In order for an office party to be fully deductible, it must (first and foremost) be for employees. All employees must be invited to attend. The party must be only for employees and their immediate families in order to be 100% deductible. Inviting customers/clients changes the rules of the deduction.
A party for customers and potential future clients can only be deductible if the party serves a legitimate business purpose. This usually means a business dicussion of some sort must by on the party agenda. Even if this requirement is met only 50% of the general costs may be deducted.
Another limitation on parties is the expenses must not be for entertainment that is lavish or extravagant. These are nebulous terms and IRS publications don’t give much clarification. According to IRS publication 463 (Travel , entertainment, gift and car expenses)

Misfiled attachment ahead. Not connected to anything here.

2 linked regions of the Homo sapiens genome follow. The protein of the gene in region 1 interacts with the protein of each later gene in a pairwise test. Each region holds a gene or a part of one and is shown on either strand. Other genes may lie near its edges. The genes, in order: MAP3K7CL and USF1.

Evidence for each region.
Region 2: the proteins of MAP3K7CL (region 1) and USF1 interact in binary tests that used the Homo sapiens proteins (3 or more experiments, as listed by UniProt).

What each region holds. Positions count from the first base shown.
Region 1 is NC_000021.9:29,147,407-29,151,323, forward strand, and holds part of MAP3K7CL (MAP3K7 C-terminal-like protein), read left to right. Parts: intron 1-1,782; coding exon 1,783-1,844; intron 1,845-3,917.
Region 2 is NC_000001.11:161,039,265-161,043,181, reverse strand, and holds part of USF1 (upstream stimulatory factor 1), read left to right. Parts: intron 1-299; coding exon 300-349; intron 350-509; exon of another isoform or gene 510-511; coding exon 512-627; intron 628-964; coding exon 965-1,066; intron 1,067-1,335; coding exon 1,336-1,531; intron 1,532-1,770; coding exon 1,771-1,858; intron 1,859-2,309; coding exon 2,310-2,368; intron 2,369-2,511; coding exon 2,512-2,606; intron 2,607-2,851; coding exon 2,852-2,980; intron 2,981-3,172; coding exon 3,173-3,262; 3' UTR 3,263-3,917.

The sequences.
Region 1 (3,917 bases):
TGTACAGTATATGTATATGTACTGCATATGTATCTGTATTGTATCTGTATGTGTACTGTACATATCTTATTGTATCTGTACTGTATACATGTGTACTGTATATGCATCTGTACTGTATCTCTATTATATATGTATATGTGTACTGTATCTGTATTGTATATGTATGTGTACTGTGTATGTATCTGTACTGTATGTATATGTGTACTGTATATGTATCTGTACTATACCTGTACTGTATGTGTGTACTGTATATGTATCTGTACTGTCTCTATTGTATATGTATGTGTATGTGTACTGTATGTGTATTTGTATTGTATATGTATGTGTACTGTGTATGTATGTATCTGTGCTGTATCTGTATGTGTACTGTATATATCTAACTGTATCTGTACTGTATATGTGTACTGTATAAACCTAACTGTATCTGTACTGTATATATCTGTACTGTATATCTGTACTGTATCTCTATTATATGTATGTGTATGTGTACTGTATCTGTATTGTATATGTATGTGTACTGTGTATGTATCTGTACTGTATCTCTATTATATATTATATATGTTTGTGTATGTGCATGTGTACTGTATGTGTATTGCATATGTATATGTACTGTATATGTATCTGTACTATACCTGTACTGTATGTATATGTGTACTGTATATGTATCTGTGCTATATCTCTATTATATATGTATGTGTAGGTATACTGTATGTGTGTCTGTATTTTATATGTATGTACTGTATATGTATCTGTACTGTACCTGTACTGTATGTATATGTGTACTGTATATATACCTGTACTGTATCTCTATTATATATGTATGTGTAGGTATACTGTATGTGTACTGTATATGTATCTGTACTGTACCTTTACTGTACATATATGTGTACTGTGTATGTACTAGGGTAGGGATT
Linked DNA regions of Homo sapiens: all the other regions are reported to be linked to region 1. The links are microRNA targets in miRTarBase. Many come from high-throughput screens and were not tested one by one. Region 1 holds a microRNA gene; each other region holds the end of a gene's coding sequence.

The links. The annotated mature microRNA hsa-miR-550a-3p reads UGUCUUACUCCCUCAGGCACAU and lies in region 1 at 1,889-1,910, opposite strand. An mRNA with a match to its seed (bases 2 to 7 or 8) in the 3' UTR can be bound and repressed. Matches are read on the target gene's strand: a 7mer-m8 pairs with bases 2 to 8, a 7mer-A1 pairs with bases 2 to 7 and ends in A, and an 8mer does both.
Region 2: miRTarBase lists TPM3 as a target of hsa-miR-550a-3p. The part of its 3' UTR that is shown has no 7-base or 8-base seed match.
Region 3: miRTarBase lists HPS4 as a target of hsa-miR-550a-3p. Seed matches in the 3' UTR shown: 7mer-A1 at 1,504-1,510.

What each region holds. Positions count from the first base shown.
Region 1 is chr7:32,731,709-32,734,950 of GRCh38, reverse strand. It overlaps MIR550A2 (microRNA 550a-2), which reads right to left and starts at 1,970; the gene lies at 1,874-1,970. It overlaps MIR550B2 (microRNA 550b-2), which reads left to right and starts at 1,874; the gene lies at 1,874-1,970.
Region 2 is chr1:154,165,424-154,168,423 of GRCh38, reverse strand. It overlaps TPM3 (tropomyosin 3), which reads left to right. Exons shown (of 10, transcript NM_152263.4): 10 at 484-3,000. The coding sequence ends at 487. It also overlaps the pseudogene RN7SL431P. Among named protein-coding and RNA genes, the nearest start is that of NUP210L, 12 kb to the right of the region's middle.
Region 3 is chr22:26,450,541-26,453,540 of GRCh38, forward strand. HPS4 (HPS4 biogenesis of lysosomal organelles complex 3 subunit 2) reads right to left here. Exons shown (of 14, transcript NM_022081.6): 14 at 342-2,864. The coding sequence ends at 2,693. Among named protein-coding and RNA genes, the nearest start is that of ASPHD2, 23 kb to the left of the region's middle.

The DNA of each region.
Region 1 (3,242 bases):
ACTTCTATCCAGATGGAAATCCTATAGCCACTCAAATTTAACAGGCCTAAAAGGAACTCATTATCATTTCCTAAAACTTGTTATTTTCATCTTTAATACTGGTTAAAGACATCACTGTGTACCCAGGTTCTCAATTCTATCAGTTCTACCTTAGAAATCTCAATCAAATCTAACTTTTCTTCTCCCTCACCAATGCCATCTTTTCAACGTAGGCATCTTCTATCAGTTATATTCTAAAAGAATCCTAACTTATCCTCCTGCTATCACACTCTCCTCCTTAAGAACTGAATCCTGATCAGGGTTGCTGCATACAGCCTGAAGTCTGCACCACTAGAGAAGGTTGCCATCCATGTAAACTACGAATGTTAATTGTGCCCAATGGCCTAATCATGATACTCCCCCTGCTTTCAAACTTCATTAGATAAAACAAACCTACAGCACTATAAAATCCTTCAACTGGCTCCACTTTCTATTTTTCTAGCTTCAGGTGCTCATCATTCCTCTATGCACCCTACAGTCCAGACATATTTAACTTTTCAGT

“An expense is not considered lavish or extravagant if it is reasonable considering the facts and circumstances. Expenses will not be disallowed just because they are more than a fixed dollar amount or take place at deluxe restaurants, hotels, nightclubs, or resorts.” Use your best judgment but extravagence at a company party for employees only could be viewed as compensation to employees.
When it comes down to record keeping, it is best to keep an accurate list of guests that attended and a possible timeline of the agenda if it was a party for clients.